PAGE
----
The role of Tristan makes huge demands on a Heldentenor. John Mitchinson reckoned it took him a week to recover every time he sang it. Jon Vickers talked about "wrestling" with it. From where I sat in the hall, Robert Dean Smith, an 11th-hour replacement for Peter Seiffert, appeared to be having a difficult night in the cavernous Royal Albert Hall, showing signs of vocal strain. He was sometimes overpowered by the orchestra and his vocal line got lost. It remains to be seen whether those impressions are reinforced or refuted when this performance is televised on 1 September.

The audience definitely warmed to the Japanese mezzo soprano, Mihoko Fujimura, singing Brangaene, and to the Korean bass Kwanchul Youn (King Mark), and gave them huge applause at the end. I found Fujimura at her most convincing in an ethereal "Einsam Wachend" in Act 2, sung from the organ loft. I was less affected by her expressions of both agitation and warmth, but she is a fascinating singer, and clearly made her mark. Youn, similarly, was at his most effective when being conciliatory in Act 3. In his protestations of being betrayed in Act 2, his bass clarinet alter ego - the remarkable, full-toned Katherine Lacy - seemed to draw the attention away from him. 

As Kurwenal, Boaz Daniel was characterful, musical and strong. Smaller parts were well taken - notably by Andrew Staples as a beautifully lyrical Young Sailor and a tender Shepherd, and David Wilson-Johnson as a menacing Melot.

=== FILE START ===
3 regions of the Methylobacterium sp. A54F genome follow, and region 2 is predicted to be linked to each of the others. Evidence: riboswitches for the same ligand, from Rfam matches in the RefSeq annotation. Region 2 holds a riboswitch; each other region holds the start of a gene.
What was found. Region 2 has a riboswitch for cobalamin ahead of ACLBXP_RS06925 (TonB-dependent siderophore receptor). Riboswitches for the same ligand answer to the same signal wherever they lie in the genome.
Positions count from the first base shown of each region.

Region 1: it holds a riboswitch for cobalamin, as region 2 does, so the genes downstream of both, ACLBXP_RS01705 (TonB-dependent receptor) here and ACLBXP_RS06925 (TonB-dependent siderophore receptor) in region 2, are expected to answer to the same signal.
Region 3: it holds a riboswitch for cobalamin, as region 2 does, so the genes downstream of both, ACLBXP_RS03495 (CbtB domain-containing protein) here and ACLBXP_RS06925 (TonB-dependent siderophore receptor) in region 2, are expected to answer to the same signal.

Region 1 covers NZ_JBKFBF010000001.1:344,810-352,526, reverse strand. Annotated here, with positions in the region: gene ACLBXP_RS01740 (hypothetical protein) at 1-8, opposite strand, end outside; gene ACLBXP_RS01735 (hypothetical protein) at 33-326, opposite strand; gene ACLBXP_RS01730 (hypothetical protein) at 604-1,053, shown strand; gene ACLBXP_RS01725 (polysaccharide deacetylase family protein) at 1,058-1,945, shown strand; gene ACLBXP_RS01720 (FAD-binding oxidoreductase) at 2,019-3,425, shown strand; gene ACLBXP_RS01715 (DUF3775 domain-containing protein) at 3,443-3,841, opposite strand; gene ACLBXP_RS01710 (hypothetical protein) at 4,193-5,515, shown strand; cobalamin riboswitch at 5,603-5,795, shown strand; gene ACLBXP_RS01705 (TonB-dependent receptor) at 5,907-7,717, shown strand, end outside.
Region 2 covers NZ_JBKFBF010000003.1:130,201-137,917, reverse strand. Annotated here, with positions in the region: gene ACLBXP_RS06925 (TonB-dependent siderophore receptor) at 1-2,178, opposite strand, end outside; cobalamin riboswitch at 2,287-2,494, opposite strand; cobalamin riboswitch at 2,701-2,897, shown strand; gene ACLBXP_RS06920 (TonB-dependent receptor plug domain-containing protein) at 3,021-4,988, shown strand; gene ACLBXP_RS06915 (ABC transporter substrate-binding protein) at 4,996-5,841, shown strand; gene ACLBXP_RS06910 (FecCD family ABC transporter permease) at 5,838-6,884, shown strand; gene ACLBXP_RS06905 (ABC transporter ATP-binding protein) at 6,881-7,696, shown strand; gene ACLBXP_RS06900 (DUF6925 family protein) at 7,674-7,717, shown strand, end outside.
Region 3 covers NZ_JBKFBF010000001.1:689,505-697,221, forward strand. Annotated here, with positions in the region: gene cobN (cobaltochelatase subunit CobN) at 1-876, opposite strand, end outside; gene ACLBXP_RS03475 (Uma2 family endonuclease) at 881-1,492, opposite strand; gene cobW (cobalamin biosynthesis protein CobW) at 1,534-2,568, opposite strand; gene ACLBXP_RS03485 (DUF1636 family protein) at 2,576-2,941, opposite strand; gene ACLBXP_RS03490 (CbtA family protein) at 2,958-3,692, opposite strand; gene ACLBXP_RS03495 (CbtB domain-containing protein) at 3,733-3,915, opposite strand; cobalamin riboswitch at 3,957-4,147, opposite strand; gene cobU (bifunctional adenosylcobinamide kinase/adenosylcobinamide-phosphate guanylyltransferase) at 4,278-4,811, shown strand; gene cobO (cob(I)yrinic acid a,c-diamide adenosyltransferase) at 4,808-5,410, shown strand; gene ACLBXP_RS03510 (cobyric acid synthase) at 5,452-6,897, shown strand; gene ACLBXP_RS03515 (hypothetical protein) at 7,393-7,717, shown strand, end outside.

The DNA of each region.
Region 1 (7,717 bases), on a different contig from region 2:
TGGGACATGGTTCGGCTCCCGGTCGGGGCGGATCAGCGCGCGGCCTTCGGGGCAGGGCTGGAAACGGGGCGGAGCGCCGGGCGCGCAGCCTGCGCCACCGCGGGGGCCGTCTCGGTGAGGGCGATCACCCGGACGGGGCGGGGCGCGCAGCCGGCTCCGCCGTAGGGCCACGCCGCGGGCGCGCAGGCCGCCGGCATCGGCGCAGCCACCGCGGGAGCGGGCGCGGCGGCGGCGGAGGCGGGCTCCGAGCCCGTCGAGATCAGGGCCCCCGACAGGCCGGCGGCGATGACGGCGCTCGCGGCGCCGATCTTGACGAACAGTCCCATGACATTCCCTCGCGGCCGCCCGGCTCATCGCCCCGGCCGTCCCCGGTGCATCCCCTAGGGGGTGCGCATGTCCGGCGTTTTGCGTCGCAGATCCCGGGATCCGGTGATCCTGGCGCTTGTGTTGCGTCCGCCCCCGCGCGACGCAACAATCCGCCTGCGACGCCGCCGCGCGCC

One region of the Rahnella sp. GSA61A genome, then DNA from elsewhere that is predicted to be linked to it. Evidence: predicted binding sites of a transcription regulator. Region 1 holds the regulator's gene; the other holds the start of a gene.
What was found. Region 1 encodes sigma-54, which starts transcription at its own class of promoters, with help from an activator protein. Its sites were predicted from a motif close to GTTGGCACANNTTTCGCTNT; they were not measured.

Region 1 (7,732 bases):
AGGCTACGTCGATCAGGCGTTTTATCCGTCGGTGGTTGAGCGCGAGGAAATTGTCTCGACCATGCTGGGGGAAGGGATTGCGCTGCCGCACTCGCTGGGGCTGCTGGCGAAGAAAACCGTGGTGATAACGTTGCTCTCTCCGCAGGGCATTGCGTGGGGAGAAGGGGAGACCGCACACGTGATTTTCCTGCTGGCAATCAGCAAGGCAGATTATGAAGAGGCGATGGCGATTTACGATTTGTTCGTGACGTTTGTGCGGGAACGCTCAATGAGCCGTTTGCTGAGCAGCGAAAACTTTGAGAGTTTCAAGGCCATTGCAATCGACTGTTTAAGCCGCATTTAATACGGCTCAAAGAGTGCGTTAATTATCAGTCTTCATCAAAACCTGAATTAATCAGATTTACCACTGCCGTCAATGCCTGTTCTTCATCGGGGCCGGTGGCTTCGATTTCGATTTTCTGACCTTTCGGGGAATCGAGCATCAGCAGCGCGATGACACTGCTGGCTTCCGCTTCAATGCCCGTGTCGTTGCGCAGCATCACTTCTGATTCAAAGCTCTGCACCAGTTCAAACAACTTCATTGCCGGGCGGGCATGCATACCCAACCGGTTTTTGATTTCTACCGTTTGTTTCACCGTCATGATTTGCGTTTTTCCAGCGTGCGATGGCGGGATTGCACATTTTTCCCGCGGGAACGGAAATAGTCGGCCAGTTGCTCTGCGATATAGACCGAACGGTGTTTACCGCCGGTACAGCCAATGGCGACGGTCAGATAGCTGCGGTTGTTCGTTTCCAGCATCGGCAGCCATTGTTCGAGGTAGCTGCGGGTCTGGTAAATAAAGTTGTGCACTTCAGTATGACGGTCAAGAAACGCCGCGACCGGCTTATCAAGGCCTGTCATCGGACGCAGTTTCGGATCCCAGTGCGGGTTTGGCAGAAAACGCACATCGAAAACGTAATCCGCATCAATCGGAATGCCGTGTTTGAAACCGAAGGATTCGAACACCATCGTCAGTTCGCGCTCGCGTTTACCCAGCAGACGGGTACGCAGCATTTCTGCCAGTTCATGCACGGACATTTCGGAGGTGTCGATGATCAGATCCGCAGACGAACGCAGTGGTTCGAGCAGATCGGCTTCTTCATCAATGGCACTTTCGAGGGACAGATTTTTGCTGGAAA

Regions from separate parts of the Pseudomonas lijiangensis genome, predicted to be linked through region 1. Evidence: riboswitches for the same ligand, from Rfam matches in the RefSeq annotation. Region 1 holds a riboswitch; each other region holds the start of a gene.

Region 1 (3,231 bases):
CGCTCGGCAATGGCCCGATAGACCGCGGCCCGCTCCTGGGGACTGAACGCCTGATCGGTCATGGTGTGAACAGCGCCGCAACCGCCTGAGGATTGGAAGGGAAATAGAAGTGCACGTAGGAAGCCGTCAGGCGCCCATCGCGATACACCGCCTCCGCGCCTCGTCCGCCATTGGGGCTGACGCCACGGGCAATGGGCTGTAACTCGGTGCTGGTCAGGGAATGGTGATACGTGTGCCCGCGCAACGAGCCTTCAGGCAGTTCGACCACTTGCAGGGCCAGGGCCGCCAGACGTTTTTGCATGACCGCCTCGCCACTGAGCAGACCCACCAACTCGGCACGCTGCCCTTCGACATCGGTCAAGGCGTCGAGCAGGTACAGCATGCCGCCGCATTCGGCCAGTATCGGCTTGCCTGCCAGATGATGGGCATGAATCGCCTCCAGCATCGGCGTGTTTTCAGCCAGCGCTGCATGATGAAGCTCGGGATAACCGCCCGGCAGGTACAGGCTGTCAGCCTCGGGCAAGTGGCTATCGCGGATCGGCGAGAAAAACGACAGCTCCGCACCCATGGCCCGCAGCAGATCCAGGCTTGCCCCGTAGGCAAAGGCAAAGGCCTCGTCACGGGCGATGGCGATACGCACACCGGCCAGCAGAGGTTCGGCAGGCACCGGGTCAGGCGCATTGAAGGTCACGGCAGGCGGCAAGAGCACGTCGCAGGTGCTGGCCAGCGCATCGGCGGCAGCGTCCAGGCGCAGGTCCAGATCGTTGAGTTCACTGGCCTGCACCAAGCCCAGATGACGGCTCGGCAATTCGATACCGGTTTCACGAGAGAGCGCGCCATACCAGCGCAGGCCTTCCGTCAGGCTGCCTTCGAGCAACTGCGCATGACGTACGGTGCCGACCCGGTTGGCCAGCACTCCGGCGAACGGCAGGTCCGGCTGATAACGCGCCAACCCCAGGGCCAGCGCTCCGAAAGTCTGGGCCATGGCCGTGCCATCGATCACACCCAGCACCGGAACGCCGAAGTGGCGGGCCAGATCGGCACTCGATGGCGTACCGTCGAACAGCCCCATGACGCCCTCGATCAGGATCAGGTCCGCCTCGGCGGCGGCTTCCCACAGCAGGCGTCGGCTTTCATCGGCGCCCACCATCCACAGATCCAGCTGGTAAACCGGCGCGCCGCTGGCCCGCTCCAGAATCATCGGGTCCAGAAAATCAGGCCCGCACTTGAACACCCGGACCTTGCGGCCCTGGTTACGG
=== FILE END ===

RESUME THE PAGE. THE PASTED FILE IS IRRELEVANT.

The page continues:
Bychkov holds a conducting chair with the BBC Symphony named after the German maestro Günter Wand, who would have been 101 this year. Wand had bitter-sweet memories of Tristan which, late in life, he explained to his biographer Wolfgang Seifert: he had wanted to employ Salvador Dalí as the designer and Ingmar Bergman as the director for a production in Cologne in the 1960s. Wand believed in his plans, was convinced he could make them happen, and had felt let down by the response he got back from colleagues in Cologne: “They would all look at me all sympathetically, as if I'd completely snapped.”

Last night's Tristan und Isolde conveyed, in the mind’s ear, both the psychological depth of Bergman and the surreal imagination of Dalí. Günter Wand would have smiled.

This thoroughness in preparation - which London orchestras are allowed only rarely - reaped its rewards


Editor Rating: 
Average: 4 (1 vote)

Share this article


Compared to what came before with Barenboim, last night's Tristan was, frankly, poor. Whilst the orchestra were good, they didn't work with the singers at all. Rather, they frequently drowned out the singers. The chap singing Tristan in particular had a terrible evening.

Add comment

Subscribe to

Thank you for continuing to read our work on For unlimited access to every article in its entirety, including our archive of more than 15,000 pieces, we're asking for £5 per month or £40 per year. We feel it's a very good deal, and hope you do too.

To take a subscription now simply click here.

And if you're looking for that extra gift for a friend or family member, why not treat them to a gift subscription?


Get a weekly digest of our critical highlights in your inbox each Thursday!

Simply enter your email address in the box below

View previous newsletters